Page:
Leading rights groups in India have jointly prepared a draft bill on communal violence that they feel will safeguard the rights of victims who are mostly members of the minority communities.
The draft bill has been submitted to the Congress-led United Progressive alliance government, which in its common minimum programme had promised such a law.
Releasing a report on the issue before mediapersons, activist Harsh Mander said, "There have been several communal riots in India after Independence. But the experience in Gujarat taught us many new things."
Mander was a bureaucrat in Gujarat who resigned after the riots.
"In Gujarat, the state played a role in not preventing the spread of the violence and tacitly supported the rioters. It even refused to open relief camps and closed down those opened by private groups."
Supreme Court lawyer Colin Gonsalves, who briefed mediapersons on the clauses in the draft bill, said, "As of now, we don't have any law that holds a state responsible for communal violence. We can only hold it morally accountable but not legally. Therefore such a law is required to prevent communal violence in India."
The report says that in most of the communal riots in the country, police played a partisan role by supporting the majority community. All the enquiry commissions constituted subsequently to probe the violence lacked the power to take any action against the guilty. Convictions were rare and that too after several years.
The report cites the example of the Srikrishna Commission that probed the 1992-93 Mumbai riots. The commission indicted 23 police officers for crimes against minorities. The state government later promoted the officers.
Accusing the political parties in power and the police of being active participants in communal riots, the rights groups have proposed a 32-page draft bill.
It calls for punishment to people making hate speeches on communal lines. It suggested a ban on educational material that creates communal hatred.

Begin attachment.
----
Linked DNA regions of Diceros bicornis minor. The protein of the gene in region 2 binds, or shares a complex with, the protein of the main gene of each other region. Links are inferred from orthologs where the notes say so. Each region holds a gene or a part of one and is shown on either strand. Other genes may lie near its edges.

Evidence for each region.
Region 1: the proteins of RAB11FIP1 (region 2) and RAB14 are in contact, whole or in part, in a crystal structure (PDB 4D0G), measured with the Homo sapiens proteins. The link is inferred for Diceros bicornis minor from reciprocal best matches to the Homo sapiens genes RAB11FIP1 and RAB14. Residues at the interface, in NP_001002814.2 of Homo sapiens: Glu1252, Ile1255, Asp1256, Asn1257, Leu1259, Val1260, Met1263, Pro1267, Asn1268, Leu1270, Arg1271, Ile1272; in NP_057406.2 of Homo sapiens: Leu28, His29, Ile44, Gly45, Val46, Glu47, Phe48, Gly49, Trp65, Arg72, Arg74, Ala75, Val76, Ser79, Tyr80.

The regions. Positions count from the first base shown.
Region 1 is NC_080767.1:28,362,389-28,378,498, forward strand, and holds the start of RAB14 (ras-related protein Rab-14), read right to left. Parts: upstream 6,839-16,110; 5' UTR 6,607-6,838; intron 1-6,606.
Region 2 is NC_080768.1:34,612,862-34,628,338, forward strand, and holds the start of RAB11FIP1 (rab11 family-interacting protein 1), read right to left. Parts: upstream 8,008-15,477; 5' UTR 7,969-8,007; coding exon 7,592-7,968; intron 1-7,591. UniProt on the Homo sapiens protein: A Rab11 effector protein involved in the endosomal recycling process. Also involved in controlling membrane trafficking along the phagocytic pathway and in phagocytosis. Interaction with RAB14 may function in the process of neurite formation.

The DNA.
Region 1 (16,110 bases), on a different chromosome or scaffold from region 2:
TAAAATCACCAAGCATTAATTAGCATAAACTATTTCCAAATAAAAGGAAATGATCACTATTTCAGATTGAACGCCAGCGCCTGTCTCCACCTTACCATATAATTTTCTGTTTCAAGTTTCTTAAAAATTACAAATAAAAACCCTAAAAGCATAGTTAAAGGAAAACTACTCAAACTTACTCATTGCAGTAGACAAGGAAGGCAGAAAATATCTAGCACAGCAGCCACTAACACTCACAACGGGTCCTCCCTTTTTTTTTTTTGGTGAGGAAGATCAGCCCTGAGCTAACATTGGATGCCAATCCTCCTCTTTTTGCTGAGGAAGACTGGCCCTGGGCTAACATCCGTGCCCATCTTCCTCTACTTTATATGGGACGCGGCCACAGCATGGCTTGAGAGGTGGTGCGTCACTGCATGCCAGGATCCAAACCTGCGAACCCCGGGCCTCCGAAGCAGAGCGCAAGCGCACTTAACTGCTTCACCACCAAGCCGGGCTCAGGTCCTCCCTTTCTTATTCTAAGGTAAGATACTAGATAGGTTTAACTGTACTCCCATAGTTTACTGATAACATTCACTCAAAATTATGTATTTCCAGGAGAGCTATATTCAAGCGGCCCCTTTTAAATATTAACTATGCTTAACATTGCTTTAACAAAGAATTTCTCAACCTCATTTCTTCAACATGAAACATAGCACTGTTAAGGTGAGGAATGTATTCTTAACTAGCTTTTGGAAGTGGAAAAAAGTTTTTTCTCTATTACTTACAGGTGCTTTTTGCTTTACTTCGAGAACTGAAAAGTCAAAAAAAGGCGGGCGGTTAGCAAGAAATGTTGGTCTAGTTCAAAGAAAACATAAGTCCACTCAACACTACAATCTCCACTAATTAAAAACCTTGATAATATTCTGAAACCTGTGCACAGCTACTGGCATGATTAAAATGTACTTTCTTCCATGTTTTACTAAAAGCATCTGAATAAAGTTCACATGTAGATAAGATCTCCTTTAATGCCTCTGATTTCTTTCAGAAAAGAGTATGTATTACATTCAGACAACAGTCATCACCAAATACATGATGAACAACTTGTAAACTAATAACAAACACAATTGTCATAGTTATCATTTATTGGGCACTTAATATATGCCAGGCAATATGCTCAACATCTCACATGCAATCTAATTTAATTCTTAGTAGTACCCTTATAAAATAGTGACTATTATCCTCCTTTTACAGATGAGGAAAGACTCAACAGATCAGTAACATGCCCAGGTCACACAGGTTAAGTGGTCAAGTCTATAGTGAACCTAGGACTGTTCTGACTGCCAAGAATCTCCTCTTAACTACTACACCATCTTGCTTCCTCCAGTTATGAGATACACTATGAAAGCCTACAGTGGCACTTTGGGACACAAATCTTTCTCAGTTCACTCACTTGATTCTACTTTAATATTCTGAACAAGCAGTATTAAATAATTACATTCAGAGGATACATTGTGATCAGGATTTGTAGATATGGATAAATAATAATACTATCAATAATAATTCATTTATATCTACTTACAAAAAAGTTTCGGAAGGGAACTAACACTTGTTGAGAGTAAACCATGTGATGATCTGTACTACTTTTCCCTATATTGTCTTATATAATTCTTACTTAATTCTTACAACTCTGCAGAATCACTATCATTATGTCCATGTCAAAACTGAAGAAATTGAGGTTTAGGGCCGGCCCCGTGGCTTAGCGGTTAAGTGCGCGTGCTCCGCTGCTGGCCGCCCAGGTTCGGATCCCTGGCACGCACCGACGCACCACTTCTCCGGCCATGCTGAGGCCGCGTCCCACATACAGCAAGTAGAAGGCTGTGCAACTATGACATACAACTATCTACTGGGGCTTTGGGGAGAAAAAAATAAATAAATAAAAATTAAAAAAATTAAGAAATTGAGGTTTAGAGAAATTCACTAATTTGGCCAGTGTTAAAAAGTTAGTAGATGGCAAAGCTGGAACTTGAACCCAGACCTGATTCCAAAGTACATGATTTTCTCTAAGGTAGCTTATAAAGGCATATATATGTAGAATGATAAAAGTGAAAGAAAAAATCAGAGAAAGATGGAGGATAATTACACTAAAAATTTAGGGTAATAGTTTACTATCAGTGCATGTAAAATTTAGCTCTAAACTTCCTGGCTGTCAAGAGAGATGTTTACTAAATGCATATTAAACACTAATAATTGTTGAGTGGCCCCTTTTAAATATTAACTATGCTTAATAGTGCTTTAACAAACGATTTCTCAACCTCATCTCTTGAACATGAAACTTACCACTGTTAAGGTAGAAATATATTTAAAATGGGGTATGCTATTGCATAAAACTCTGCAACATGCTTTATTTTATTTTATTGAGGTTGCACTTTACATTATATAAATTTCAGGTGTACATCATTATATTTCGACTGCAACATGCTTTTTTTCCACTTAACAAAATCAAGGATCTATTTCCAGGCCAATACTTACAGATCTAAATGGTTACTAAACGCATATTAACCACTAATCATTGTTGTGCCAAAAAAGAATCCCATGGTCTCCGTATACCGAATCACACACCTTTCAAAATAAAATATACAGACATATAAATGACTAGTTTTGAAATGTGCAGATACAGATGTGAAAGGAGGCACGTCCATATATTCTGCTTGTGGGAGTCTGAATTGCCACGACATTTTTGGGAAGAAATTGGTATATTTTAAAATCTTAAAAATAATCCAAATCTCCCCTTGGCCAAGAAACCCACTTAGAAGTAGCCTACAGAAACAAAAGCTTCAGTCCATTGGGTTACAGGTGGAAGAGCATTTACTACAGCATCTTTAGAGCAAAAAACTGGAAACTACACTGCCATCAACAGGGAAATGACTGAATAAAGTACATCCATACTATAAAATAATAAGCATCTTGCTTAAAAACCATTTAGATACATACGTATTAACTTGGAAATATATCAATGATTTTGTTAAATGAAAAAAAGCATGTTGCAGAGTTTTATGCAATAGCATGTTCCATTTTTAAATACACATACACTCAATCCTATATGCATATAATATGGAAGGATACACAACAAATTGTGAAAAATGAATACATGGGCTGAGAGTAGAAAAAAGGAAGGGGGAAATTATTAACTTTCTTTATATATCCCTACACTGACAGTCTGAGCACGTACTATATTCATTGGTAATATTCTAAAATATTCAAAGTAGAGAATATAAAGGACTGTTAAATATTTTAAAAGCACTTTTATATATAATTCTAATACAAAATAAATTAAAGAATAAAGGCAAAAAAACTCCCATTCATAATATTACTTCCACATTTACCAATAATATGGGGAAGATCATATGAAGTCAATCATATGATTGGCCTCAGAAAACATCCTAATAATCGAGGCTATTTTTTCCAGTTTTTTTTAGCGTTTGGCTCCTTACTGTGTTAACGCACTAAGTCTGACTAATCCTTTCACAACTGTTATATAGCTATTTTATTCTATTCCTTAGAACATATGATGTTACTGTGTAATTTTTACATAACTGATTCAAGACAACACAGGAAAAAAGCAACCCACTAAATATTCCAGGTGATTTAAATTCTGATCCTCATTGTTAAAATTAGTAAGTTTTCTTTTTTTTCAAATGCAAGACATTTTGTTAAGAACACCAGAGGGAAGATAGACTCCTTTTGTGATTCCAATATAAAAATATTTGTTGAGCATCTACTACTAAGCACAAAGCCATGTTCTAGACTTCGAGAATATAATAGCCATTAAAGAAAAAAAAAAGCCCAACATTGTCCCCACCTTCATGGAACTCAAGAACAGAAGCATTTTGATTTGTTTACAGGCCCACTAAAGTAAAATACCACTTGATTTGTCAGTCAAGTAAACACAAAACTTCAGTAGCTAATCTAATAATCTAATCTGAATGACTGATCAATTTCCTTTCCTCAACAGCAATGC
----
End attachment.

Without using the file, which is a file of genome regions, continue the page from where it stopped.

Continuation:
The state should act to stop the economic and social boycott of one community by another. Mander pointed out that many housing societies in Gujarat have banned Muslims. He wants the state to stop such segregation.
The draft bill proposes a law to stop people from destroying religious structures and a ban on the use of cultural symbols as weapons. It criticises the distribution of trishuls (tridents) by the Vishwa Hindu Parishad.
The law calls for punishing policemen who do not register cases or do not investigate communal violence. It wants to hold the police responsible for providing security to the victims.
It wants action against lawyers and doctors who discriminate on communal lines. Mander said some bar associations in Gujarat had passed a resolution asking members not to defend members of the minority community.
It seeks verification of public prosecutors, who are appointed by the state government, to filter out those aligned with communal groups. Mander said that many of the accused in the Gujarat riots had been released on bail by the tacit support of public prosecutors.
It calls for providing more teeth to enquiry commissions. As of now, the state is not bound to act on the recommendations of enquiry commissions. Evidence given before an enquiry commission is not admission as evidence in a court of law.
Mander said since there are no words like 'communal crime' or 'hate speech' in the Criminal Procedure Code (CrPC), there is no law to make the police to act against such crimes."It is just a recommendation. We hope the government will soon come out with a law, as it is the need of the hour. The Congress party should fulfill its promises," said Mander.